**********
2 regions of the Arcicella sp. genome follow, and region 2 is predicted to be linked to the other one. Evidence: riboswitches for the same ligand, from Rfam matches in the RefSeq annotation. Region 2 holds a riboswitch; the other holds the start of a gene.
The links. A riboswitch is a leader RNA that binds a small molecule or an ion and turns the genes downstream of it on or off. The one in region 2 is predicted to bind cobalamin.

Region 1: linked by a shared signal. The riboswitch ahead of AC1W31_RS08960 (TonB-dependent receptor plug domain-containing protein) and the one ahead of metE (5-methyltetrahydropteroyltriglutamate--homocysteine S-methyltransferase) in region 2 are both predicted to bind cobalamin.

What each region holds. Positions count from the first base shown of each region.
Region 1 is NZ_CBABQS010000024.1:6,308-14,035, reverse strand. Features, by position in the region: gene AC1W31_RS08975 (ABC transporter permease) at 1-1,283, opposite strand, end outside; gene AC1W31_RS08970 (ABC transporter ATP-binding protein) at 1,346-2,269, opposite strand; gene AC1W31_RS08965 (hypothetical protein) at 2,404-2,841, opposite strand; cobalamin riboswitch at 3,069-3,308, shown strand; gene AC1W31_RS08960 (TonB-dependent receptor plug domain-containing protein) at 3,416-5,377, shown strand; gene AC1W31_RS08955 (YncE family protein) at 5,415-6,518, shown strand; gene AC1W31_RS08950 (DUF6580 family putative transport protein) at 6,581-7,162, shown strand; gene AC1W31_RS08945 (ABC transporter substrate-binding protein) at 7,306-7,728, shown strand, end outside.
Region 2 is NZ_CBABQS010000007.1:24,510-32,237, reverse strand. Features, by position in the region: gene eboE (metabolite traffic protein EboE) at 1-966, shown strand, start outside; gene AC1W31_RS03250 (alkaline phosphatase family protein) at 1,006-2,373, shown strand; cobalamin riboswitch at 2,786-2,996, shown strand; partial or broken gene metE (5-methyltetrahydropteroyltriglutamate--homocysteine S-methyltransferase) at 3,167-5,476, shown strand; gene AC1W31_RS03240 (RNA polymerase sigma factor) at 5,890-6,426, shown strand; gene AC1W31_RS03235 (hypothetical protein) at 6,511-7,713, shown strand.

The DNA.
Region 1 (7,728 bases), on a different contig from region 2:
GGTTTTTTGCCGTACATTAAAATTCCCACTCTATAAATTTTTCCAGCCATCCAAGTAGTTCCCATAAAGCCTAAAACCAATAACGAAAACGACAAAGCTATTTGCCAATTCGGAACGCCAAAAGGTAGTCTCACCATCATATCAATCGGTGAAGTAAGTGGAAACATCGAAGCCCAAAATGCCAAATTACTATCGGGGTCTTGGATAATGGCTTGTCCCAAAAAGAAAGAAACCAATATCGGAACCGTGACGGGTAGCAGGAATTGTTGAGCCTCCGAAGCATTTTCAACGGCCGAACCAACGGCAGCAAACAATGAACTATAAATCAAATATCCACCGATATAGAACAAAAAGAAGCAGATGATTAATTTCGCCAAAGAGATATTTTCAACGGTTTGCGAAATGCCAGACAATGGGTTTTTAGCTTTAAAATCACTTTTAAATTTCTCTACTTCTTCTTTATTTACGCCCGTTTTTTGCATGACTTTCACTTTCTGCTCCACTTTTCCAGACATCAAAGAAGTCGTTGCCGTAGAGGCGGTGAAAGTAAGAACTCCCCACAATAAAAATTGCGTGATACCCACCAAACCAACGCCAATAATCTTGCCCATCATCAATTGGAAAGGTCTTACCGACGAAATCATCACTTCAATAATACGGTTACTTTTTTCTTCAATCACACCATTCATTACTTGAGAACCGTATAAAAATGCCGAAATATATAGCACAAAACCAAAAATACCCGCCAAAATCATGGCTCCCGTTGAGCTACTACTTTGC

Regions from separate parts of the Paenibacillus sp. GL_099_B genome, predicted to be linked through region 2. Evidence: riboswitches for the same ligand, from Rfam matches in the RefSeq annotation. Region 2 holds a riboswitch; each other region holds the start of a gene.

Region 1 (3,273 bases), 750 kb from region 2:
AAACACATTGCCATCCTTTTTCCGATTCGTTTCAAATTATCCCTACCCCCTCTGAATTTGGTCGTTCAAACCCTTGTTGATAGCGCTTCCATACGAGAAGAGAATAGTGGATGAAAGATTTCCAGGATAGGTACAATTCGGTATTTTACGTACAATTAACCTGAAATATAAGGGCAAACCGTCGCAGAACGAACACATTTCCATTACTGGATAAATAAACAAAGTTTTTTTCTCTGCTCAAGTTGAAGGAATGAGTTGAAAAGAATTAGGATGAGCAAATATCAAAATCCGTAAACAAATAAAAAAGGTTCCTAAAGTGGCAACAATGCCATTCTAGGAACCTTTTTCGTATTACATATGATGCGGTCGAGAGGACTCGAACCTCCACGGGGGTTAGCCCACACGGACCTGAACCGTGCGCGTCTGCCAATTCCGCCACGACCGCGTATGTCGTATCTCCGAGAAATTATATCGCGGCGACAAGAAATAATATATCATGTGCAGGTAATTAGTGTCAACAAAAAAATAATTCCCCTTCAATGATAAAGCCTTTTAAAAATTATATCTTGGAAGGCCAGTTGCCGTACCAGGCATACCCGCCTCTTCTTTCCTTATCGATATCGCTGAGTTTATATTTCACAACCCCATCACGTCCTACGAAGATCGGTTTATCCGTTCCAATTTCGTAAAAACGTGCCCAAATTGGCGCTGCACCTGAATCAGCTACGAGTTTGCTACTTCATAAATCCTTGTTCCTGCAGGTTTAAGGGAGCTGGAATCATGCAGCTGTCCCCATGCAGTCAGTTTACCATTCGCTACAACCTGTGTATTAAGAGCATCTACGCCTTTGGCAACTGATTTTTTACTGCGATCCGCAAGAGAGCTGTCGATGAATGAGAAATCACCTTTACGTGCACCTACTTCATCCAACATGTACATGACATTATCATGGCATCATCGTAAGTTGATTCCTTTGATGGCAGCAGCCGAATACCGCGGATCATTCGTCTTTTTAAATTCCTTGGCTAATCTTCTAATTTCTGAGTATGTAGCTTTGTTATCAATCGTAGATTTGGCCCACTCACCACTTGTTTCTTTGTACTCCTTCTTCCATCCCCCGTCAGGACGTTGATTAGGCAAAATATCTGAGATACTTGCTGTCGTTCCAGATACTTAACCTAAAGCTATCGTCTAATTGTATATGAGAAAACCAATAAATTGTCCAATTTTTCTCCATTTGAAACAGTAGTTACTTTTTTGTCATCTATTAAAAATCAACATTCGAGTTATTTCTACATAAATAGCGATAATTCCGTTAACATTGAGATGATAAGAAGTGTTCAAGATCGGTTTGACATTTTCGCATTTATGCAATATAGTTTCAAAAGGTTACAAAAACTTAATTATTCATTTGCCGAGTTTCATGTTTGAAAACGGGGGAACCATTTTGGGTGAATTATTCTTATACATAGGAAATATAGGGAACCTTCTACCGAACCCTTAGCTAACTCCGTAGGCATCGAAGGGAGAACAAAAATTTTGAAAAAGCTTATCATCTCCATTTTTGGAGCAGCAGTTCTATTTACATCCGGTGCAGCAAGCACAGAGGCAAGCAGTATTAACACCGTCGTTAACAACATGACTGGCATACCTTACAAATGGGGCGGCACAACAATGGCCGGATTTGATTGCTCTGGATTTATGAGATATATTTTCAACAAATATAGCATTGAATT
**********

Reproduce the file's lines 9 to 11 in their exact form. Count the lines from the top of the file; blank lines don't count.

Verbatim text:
GGTTTTTTGCCGTACATTAAAATTCCCACTCTATAAATTTTTCCAGCCATCCAAGTAGTTCCCATAAAGCCTAAAACCAATAACGAAAACGACAAAGCTATTTGCCAATTCGGAACGCCAAAAGGTAGTCTCACCATCATATCAATCGGTGAAGTAAGTGGAAACATCGAAGCCCAAAATGCCAAATTACTATCGGGGTCTTGGATAATGGCTTGTCCCAAAAAGAAAGAAACCAATATCGGAACCGTGACGGGTAGCAGGAATTGTTGAGCCTCCGAAGCATTTTCAACGGCCGAACCAACGGCAGCAAACAATGAACTATAAATCAAATATCCACCGATATAGAACAAAAAGAAGCAGATGATTAATTTCGCCAAAGAGATATTTTCAACGGTTTGCGAAATGCCAGACAATGGGTTTTTAGCTTTAAAATCACTTTTAAATTTCTCTACTTCTTCTTTATTTACGCCCGTTTTTTGCATGACTTTCACTTTCTGCTCCACTTTTCCAGACATCAAAGAAGTCGTTGCCGTAGAGGCGGTGAAAGTAAGAACTCCCCACAATAAAAATTGCGTGATACCCACCAAACCAACGCCAATAATCTTGCCCATCATCAATTGGAAAGGTCTTACCGACGAAATCATCACTTCAATAATACGGTTACTTTTTTCTTCAATCACACCATTCATTACTTGAGAACCGTATAAAAATGCCGAAATATATAGCACAAAACCAAAAATACCCGCCAAAATCATGGCTCCCGTTGAGCTACTACTTTGC

Regions from separate parts of the Paenibacillus sp. GL_099_B genome, predicted to be linked through region 2. Evidence: riboswitches for the same ligand, from Rfam matches in the RefSeq annotation. Region 2 holds a riboswitch; each other region holds the start of a gene.

Region 1 (3,273 bases), 750 kb from region 2: